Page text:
Earth
Sciences. 47 (5): 695–739. doi :10.1139/E10-025 . Retrieved March 2016. Check date values in: access-date= (help ) * Khain, V. E.; Filatova, N. I. (2009). "From Hyperborea
Hyperborea
to Arctida: The Problem of the Precambrian Central Arctic Craton". Doklady Earth Sciences. 428 (1): 1076–1079. doi :10.1134/S1028334X09070071 . * Khain, V. E.; Polyakova, I. D.; Filatova, N. I. (2009). "Tectonics and petroleum potential of the East Arctic province" (PDF). Russian Geology and Geophysics. 50 (4): 334–345. doi :10.1016/j.rgg.2009.03.006 . Retrieved March 2016. Check date values in: access-date= (help ) * Metelkin, D. V.; Vernikovsky, V. A.; Matushkin, N. Y. (2015). "Arctida between Rodinia
Rodinia
and Pangea" (PDF). Precambrian Research. 259: 114–129. doi :10.1016/j.precamres.2014.09.013 . Retrieved March 2016. Check date values in: access-date= (help ) * Rogers, J. J. W. (1996). "A history of continents in the past three billion years". Journal of Geology. 104: 91–107, Chicago. Bibcode :1996JG....104...91R. JSTOR
JSTOR
30068065 . doi :10.1086/629803 . * Rogers, J. J. W.; Santosh, M. (2003). "Supercontinents in Earth History" (PDF). Gondwana
Gondwana
Research. 6 (3): 357–368. doi :10.1016/S1342-937X(05)70993-X . Retrieved March 2016. Check date values in: access-date= (help ) * Sankaran, A. V. (2003). "The Supercontinent
Supercontinent
Medley: Recent Views" (PDF). Current Science. 85 (8): 1121–1123. Retrieved February 2016. Check date values in: access-date= (help ) * Shatsky, N. S. (1935). "On the tectonics of the Arctic". Geology and Mineral Resources in the North of the USSR (in Russian). 1. pp. 149–165. * Tait, J. A.; Pisarevsky, S. A. (2009). Siberia, Laurentia
Laurentia
and Baltica
Baltica
in Mesoproterozoic (PDF). 2nd International Conference on Precambrian Continental Growth and Tectonism. doi :10.13140/2.1.3432.3840 . Retrieved March 2016. Check date values in: access-date= (help ) * Vernikovsky, V. A.; Dobretsov, N. L. (2015). "Geodynamic evolution of the Arctic Ocean
Arctic Ocean
and modern problems in geological studies of the Arctic region" (PDF). Herald of the Russian Academy of Sciences. 85 (3): 206–212. doi :10.1134/S1019331615030193 . Retrieved March 2016. Check date values in: access-date= (help ) * Vernikovsky, V. A.; Metelkin, D. V.; Vernikovskaya, A. E.; Matushkin, N. Y.; Lobkovsky, L. I.; Shipilov, E. V. (2014). "Early evolution stages of the arctic margins (Neoproterozoic-Paleozoic) and plate reconstructions" (PDF). Proceedings of the International Conference on Arctic Margins VI. Fairbanks, Alaska. Retrieved March 2016. Check date values in: access-date= (help ) * Williams, H.; Hoffman, P. E.; Lewry, J. F.; Monger, J .W. H.; Rivers, T. (1991). "Anatomy of North America: thematic portrayals of the continent". Tectonophysics. 187 (1–3): 117–134. doi :10.1016/0040-1951(91)90416-P . * Zonenshain, L. P.; Natapov, L. M. (1987). "Tectonic History of the Arctic Region from the Ordivician Through the Cretaceous". In Herman, Yvonne. The Arctic Seas: Climatology, Oceanography, Geology, and Biology. Springer. ISBN 9781461306771 . Retrieved March 2016. Check date values in: access-date= (help )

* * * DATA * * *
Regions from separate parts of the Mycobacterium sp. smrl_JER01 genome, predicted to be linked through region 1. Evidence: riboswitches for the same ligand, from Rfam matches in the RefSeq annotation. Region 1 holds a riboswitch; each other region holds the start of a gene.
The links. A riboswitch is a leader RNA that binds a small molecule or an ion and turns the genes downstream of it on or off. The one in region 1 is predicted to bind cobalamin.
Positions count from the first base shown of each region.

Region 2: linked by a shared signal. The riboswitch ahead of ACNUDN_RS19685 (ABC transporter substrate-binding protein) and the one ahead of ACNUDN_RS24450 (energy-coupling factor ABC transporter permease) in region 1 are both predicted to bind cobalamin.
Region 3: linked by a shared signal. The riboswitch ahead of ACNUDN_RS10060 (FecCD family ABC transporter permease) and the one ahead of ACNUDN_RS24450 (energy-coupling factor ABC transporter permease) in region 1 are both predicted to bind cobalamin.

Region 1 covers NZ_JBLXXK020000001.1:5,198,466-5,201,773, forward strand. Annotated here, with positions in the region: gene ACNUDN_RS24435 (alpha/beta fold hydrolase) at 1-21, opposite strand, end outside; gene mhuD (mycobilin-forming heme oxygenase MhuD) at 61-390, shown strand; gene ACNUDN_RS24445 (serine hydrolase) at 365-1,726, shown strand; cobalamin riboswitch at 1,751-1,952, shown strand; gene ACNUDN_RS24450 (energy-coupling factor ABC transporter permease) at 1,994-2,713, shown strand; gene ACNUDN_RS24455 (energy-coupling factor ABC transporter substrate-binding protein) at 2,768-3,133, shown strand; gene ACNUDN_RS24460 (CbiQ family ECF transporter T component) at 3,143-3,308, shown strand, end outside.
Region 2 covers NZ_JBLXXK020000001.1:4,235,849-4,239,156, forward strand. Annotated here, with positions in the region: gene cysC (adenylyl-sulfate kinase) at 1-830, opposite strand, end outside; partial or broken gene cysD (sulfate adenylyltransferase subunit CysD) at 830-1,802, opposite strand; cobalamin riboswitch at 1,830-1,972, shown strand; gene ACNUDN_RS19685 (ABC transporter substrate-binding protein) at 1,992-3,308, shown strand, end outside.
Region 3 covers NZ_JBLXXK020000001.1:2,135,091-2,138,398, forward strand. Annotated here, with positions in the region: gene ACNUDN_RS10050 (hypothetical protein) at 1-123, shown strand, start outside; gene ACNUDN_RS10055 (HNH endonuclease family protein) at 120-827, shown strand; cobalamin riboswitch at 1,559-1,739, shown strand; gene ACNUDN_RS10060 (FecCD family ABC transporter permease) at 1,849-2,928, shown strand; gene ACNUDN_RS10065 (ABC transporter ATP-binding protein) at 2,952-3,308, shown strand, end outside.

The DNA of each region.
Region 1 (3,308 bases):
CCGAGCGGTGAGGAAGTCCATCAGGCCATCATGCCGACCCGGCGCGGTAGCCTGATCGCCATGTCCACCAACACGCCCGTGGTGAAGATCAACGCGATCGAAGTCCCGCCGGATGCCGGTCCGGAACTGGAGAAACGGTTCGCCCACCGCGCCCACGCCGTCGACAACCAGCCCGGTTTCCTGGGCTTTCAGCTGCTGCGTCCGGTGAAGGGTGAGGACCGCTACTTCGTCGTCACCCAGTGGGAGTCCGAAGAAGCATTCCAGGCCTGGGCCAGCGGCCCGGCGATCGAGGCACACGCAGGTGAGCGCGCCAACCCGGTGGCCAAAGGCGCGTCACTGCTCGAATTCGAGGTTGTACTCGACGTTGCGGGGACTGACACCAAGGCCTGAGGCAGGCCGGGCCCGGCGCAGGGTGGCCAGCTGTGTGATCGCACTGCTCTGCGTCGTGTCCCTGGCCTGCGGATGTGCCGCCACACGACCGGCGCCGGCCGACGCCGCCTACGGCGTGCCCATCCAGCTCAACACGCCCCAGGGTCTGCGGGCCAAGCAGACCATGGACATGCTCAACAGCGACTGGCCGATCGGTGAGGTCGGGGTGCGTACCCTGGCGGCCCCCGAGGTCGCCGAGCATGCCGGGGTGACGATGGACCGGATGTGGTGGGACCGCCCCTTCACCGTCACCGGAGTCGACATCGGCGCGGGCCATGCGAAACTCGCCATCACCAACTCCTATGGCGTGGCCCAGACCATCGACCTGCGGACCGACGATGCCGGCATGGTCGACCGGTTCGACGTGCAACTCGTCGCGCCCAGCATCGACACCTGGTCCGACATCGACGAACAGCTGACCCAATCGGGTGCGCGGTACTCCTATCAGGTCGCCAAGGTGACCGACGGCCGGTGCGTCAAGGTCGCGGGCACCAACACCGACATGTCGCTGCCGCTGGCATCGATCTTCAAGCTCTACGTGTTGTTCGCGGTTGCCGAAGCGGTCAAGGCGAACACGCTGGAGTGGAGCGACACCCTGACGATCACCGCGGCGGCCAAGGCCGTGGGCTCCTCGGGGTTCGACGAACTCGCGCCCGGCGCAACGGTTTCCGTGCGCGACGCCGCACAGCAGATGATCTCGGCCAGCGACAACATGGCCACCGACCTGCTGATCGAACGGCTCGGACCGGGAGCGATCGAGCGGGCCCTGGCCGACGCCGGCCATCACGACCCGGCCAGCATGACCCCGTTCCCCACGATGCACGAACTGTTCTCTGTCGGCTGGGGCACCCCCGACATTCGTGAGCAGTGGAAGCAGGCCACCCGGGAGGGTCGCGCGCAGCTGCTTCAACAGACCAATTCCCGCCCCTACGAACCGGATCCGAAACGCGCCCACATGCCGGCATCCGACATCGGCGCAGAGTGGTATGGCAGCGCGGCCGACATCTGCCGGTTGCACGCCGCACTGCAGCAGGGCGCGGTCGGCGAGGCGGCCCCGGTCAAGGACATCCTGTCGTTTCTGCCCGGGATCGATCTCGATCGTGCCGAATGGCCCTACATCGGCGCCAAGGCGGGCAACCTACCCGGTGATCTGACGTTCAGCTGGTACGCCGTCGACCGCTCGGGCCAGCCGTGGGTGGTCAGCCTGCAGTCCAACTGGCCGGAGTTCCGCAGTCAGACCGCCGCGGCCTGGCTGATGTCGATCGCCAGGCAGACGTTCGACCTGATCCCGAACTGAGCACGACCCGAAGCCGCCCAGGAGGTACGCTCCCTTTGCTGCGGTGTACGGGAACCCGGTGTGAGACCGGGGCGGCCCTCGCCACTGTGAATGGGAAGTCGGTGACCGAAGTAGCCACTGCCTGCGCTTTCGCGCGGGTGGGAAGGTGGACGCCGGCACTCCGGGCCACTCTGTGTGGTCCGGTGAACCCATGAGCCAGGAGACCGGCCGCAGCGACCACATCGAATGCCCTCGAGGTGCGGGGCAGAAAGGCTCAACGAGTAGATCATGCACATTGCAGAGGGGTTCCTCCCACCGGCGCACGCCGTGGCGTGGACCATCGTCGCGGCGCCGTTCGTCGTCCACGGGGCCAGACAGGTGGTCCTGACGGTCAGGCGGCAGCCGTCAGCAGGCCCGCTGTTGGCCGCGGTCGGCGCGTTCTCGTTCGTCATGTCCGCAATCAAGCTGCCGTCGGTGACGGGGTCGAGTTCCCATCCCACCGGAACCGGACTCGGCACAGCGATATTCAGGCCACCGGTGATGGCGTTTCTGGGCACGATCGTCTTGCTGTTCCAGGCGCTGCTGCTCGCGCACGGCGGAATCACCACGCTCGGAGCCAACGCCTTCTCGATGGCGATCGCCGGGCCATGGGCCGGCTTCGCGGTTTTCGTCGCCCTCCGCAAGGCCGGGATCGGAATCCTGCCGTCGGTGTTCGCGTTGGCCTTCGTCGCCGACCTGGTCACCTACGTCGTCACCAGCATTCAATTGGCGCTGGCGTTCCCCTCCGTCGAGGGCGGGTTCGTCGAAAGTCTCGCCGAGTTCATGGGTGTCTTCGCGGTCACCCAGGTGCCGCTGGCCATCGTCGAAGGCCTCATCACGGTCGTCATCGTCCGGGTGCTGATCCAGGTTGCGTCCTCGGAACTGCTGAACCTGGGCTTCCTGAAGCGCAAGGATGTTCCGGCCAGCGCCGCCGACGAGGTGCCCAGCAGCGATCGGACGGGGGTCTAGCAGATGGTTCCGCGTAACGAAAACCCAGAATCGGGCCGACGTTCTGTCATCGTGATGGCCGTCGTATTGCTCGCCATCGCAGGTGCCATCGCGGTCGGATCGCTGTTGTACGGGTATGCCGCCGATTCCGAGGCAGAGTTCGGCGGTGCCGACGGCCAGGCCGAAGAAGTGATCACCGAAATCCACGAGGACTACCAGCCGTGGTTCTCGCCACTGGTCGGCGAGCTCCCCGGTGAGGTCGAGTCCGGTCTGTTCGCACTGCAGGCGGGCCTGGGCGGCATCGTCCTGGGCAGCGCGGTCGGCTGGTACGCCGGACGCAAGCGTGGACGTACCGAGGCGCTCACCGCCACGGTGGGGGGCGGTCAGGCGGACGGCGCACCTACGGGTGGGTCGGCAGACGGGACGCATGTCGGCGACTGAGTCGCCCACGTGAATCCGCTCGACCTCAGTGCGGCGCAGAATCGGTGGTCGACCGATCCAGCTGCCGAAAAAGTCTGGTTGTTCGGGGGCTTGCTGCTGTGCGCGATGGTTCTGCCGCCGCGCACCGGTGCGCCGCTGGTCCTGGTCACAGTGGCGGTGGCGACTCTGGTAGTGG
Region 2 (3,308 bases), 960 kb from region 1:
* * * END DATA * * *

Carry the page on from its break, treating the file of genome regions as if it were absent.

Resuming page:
* v * t * e

Continents of the world

Africa
Africa

Antarctica
Antarctica

Asia
Asia

Australia

Europe
Europe

North America
North America

South America
South America

Afro-Eurasia
Afro-Eurasia

Americas
Americas

Eurasia
Eurasia

Oceania
Oceania

* FORMER SUPERCONTINENTS Gondwana
Gondwana
* Laurasia
Laurasia
* Pangaea
Pangaea
* Pannotia
Pannotia
* Rodinia
Rodinia
* Columbia * Kenorland * Nena * Sclavia * Ur * Vaalbara
Vaalbara

* HISTORICAL CONTINENTS Amazonia * Arctica * Asiamerica * Atlantica
Atlantica
* Avalonia
Avalonia
* Baltica
Baltica
* Cimmeria * Congo craton
Congo craton
* Euramerica
Euramerica
* Kalaharia * Kazakhstania * Laurentia
Laurentia
* North China * Siberia * South China * East Antarctica
East Antarctica
* India

* SUBMERGED CONTINENTS Kerguelen Plateau
Kerguelen Plateau
* Zealandia
Zealandia

* POSSIBLE FUTURE SUPERCONTINENTS Pangaea
Pangaea
Ultima * Amasia * Novopangaea
Novopangaea

* MYTHICAL AND HYPOTHESISED CONTINENTS Atlantis
Atlantis
* Kumari Kandam * Lemuria * Meropis * Mu * Hyperborea
Hyperborea
* Terra Australis
Terra Australis

* See also Regions of the world * Continental fragment

* BOOK * CATEGORY

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Arctica